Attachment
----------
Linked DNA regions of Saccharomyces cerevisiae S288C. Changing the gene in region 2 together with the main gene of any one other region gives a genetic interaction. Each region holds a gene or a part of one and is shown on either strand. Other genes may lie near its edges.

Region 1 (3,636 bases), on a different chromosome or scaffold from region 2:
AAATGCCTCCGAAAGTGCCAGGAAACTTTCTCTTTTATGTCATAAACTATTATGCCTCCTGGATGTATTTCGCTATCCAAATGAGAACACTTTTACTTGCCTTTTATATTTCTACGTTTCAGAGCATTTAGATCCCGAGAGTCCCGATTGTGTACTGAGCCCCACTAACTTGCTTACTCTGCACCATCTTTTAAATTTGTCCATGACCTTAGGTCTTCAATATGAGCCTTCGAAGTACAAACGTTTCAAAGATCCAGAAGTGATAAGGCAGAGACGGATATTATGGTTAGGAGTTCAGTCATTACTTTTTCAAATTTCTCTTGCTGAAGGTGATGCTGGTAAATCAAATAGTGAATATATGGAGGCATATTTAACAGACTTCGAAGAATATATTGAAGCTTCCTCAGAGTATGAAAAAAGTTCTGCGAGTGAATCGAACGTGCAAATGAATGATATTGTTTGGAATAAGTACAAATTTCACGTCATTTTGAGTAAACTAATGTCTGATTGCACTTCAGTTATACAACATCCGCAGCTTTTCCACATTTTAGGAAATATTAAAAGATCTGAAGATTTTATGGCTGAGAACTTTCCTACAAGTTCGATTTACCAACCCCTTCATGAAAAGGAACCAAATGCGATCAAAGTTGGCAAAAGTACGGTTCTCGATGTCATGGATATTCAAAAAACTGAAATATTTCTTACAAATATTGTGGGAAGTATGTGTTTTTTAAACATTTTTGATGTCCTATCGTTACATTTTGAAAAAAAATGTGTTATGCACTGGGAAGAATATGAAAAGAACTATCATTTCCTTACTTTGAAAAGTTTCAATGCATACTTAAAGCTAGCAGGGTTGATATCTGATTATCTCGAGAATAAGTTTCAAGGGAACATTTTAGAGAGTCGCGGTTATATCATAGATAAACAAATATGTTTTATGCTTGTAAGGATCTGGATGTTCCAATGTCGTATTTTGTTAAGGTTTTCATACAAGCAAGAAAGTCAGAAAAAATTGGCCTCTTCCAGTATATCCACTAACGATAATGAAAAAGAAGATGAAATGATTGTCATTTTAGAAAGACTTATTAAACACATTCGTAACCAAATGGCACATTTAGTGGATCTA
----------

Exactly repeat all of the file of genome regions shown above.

Linked DNA regions of Saccharomyces cerevisiae S288C. Changing the gene in region 2 together with the main gene of any one other region gives a genetic interaction. Each region holds a gene or a part of one and is shown on either strand. Other genes may lie near its edges.

Region 1 (3,636 bases), on a different chromosome or scaffold from region 2:
AAATGCCTCCGAAAGTGCCAGGAAACTTTCTCTTTTATGTCATAAACTATTATGCCTCCTGGATGTATTTCGCTATCCAAATGAGAACACTTTTACTTGCCTTTTATATTTCTACGTTTCAGAGCATTTAGATCCCGAGAGTCCCGATTGTGTACTGAGCCCCACTAACTTGCTTACTCTGCACCATCTTTTAAATTTGTCCATGACCTTAGGTCTTCAATATGAGCCTTCGAAGTACAAACGTTTCAAAGATCCAGAAGTGATAAGGCAGAGACGGATATTATGGTTAGGAGTTCAGTCATTACTTTTTCAAATTTCTCTTGCTGAAGGTGATGCTGGTAAATCAAATAGTGAATATATGGAGGCATATTTAACAGACTTCGAAGAATATATTGAAGCTTCCTCAGAGTATGAAAAAAGTTCTGCGAGTGAATCGAACGTGCAAATGAATGATATTGTTTGGAATAAGTACAAATTTCACGTCATTTTGAGTAAACTAATGTCTGATTGCACTTCAGTTATACAACATCCGCAGCTTTTCCACATTTTAGGAAATATTAAAAGATCTGAAGATTTTATGGCTGAGAACTTTCCTACAAGTTCGATTTACCAACCCCTTCATGAAAAGGAACCAAATGCGATCAAAGTTGGCAAAAGTACGGTTCTCGATGTCATGGATATTCAAAAAACTGAAATATTTCTTACAAATATTGTGGGAAGTATGTGTTTTTTAAACATTTTTGATGTCCTATCGTTACATTTTGAAAAAAAATGTGTTATGCACTGGGAAGAATATGAAAAGAACTATCATTTCCTTACTTTGAAAAGTTTCAATGCATACTTAAAGCTAGCAGGGTTGATATCTGATTATCTCGAGAATAAGTTTCAAGGGAACATTTTAGAGAGTCGCGGTTATATCATAGATAAACAAATATGTTTTATGCTTGTAAGGATCTGGATGTTCCAATGTCGTATTTTGTTAAGGTTTTCATACAAGCAAGAAAGTCAGAAAAAATTGGCCTCTTCCAGTATATCCACTAACGATAATGAAAAAGAAGATGAAATGATTGTCATTTTAGAAAGACTTATTAAACACATTCGTAACCAAATGGCACATTTAGTGGATCTA